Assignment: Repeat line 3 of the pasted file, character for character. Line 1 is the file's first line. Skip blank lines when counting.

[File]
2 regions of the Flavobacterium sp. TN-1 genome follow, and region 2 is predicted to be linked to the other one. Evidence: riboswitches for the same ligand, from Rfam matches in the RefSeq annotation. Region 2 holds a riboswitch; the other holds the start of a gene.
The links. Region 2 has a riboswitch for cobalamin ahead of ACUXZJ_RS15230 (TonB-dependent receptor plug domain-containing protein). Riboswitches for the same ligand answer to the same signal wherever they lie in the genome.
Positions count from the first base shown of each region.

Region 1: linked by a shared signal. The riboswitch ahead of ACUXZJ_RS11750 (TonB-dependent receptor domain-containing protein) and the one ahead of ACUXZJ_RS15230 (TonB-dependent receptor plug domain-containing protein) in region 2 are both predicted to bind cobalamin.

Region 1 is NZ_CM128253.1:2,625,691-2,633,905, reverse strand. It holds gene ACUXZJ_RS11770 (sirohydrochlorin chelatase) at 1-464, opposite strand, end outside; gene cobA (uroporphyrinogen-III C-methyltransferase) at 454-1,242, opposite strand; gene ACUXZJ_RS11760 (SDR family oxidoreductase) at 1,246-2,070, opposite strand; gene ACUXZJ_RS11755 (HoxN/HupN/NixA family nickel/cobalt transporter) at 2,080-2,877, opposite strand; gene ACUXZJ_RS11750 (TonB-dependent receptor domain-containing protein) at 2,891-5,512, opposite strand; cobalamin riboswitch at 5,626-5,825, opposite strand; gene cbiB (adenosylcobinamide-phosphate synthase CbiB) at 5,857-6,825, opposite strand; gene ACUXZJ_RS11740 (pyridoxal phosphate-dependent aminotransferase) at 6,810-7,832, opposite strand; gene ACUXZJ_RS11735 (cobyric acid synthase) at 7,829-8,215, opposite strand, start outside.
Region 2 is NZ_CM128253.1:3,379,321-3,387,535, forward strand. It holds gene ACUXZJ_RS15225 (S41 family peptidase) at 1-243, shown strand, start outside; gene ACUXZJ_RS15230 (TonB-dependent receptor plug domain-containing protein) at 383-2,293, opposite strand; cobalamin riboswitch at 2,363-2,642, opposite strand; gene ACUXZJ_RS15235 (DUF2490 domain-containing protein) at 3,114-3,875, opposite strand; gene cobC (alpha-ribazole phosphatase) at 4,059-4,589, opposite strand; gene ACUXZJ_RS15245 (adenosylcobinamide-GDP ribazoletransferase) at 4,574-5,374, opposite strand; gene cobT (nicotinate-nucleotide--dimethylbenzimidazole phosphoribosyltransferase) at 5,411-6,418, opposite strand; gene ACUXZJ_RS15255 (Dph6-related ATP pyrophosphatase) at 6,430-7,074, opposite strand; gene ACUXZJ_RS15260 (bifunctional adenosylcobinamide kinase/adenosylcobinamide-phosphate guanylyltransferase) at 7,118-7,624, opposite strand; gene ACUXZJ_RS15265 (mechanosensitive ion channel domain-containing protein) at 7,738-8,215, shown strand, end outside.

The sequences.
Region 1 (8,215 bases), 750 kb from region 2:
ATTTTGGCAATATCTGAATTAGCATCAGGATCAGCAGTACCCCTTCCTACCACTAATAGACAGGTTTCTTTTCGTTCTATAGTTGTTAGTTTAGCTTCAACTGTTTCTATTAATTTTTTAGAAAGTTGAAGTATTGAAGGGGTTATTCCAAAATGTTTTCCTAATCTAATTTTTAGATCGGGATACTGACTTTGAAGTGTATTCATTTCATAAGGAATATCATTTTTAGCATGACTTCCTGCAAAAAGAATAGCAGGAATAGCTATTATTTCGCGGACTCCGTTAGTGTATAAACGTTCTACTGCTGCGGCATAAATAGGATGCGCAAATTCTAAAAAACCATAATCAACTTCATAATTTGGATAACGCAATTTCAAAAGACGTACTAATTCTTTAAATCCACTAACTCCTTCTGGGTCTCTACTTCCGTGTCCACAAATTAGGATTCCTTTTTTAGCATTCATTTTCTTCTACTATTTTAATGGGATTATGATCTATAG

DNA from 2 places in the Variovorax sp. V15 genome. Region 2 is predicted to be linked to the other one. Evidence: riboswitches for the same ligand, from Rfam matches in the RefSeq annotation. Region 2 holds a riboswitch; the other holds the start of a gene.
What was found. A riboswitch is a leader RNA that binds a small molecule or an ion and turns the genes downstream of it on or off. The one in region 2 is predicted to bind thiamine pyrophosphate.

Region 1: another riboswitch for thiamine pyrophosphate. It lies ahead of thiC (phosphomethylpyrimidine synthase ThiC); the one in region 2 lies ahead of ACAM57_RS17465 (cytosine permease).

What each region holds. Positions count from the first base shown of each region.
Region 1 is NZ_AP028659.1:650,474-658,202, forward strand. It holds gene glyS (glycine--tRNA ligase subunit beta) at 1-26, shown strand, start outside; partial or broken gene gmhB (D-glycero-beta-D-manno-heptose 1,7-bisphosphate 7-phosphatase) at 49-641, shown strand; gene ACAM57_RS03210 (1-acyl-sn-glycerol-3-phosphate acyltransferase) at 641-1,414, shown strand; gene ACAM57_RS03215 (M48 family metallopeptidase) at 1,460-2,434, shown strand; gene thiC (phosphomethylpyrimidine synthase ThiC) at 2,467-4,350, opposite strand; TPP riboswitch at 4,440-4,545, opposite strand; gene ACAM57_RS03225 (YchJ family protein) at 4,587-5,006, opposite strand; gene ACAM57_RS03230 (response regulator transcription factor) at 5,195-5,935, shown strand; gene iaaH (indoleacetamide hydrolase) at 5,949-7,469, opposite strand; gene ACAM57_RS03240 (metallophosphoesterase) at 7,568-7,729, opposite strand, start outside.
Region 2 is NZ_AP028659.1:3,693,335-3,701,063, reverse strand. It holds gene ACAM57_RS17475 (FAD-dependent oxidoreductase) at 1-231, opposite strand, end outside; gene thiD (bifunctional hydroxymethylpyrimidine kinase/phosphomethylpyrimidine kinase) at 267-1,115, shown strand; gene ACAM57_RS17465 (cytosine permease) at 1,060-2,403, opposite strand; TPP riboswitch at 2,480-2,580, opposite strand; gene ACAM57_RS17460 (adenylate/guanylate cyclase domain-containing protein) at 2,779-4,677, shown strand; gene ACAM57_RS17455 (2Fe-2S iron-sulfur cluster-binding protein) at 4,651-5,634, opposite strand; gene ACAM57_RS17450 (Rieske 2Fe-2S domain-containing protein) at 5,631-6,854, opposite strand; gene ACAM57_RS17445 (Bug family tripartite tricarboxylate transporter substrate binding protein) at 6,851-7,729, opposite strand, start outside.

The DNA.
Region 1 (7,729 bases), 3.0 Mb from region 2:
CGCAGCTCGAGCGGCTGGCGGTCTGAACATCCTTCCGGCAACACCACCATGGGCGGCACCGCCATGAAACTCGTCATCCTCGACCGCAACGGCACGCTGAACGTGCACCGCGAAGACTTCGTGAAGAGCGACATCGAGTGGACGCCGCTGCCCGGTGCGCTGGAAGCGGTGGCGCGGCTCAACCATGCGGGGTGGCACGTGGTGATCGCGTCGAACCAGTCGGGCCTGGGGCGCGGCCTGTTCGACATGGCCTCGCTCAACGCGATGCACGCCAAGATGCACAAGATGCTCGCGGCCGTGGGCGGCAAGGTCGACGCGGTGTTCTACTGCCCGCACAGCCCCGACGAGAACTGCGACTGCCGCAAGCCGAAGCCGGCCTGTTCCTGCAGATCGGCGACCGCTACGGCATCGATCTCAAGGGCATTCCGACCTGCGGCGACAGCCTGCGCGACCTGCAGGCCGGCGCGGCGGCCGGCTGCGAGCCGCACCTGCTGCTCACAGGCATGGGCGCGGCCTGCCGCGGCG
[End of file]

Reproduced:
Positions count from the first base shown of each region.